Wednesday, January 18, 2012

What Needs to Be a PGA Golfer?

The PGA Tour is the highest standard of golf, offering the strongest fields in the world and the biggest purses. Each year thousands of aspiring golfers try to play their way onto the tour with only a small percentage achieving their dream. There is no secret to success, but the paths of successful players on the PGA Tour tend to follow a similar pattern.
The players who make it to the PGA Tour didn't get there purely on natural talent. They've put the work in on the practice range, on the putting green and the short-game area, trying to shave a shot or two off their scores. They've also practiced well. You can walk up to a local driving range and watch amateurs whacking 10 balls a minute, hardly even seeing the last shot land. Watch a professional and you'll see a slower pace, attention to each shot and a consistent routine. Practice the way you want to play on the course.
Make sure your equipment is set up properly for your game. The technology in golf club design is so advanced that manufacturers can build clubs to your specifications so you get the most from your swing. You can't afford to give the advantage to other golfers by simply using the cheapest clubs or the ones you like the look of. Swing analysis software such as TrackMan provides data such as swing speed, spin rates and launch angle, which can help you find the best fit, adding yards to your tee shots and accuracy to your approaches.
No one ever reached the top without believing they belonged there. You must build a level of confidence that doesn't waver with every bad shot or bad round. Many golfers on tour work with sports psychologists such as Bob Rotella, an aid to 2011 British Open champion Darren Clarke and three-time major winner Padraig Harrington. Skills such as focus, course management, confidence and strength are just as important as swing technique and physical athleticism.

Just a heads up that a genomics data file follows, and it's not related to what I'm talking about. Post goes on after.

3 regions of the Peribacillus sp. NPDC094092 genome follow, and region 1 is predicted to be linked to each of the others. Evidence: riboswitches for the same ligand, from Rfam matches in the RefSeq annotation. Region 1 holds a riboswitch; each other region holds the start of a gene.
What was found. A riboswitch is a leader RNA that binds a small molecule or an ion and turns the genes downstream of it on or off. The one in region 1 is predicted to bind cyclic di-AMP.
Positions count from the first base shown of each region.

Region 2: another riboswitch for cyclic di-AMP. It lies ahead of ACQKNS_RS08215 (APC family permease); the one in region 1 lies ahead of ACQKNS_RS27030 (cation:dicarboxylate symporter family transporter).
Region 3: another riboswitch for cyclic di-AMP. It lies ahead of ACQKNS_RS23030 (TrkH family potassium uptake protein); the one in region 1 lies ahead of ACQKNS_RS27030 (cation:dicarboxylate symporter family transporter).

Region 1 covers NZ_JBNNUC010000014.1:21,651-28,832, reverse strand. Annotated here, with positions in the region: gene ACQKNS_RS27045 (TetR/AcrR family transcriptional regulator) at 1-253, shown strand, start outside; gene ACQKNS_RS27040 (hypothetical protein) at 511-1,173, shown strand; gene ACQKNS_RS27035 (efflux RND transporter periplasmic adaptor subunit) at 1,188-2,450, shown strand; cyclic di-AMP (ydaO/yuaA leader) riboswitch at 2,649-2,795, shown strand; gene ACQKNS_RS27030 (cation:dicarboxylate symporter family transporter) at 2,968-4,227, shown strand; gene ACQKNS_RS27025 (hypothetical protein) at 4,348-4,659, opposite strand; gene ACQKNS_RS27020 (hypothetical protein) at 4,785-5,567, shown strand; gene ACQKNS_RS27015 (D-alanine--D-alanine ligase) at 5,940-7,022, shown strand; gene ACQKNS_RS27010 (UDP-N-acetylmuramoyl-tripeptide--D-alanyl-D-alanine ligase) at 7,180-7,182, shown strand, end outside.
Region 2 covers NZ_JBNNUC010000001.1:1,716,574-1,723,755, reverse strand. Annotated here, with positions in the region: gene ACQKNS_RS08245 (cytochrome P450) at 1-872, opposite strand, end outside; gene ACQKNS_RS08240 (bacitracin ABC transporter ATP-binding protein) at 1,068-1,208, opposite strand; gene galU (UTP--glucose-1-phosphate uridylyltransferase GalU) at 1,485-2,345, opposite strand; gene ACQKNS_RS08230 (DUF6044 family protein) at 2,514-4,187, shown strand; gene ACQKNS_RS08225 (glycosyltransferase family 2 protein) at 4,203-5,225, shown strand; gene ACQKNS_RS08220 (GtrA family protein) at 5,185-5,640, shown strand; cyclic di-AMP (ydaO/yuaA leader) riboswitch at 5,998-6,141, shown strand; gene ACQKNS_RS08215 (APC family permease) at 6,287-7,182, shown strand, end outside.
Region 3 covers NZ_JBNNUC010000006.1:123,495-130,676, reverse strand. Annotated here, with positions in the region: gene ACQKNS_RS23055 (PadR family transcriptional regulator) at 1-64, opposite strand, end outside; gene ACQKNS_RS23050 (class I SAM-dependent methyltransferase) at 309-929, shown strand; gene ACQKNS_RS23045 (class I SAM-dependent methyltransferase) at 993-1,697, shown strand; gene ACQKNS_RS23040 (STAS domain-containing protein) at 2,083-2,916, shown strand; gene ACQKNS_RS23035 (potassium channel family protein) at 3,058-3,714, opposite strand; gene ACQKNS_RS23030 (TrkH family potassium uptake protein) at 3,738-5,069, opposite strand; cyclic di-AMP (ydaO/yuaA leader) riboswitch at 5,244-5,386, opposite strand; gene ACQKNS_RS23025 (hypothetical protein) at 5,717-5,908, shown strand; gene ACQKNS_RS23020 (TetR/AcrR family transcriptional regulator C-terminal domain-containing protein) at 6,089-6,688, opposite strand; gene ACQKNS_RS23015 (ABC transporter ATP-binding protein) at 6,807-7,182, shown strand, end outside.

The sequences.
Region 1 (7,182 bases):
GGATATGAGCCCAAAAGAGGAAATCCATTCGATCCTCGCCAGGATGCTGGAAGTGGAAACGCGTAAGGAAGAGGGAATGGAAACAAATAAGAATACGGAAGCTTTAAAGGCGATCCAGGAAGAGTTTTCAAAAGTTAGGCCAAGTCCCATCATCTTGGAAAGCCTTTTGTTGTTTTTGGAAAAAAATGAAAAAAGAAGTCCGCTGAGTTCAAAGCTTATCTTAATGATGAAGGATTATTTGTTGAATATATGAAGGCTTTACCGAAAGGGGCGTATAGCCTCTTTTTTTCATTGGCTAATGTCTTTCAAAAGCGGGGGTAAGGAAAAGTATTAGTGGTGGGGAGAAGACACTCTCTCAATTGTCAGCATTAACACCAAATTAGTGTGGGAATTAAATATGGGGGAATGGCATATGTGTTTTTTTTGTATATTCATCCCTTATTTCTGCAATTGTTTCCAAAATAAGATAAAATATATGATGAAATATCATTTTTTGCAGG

Few golfers are ready to come straight out of high school and play on the PGA Tour. The U.S. collegiate system helps prepare golfers for life on tour. The standards are high, with the best amateurs from around the world coming to the U.S. to play collegiate golf. The standard for golf courses is also similar, with most college events taking place on courses measuring more than 7,000 yards. Even after college, most golfers aren't quite ready for the PGA Tour and often spend some time on mini tours such as Hooters and eGolf as they learn to deal with the new pressures of professional golf.
There are a few ways of getting to the PGA Tour, including Qualifying School. Each year more than a thousand people enter the three-stage event that gradually whittles the field for the final stage down to about 150, with the top 25 and ties earning their PGA Tour card. Those reaching the final stage but missing the top 25 will get a spot on the Nationwide Tour, the PGA Tour's feeder tour. The top 25 on the Nationwide Tour order of merit each year also qualify to play on the PGA Tour. It is also possible to get a limited number of PGA Tour starts by invitation if you have a strong amateur career. There are spots available for individual PGA Tour events through one-round Monday qualifiers but be prepared to shoot at least 4 under par to have any chance.

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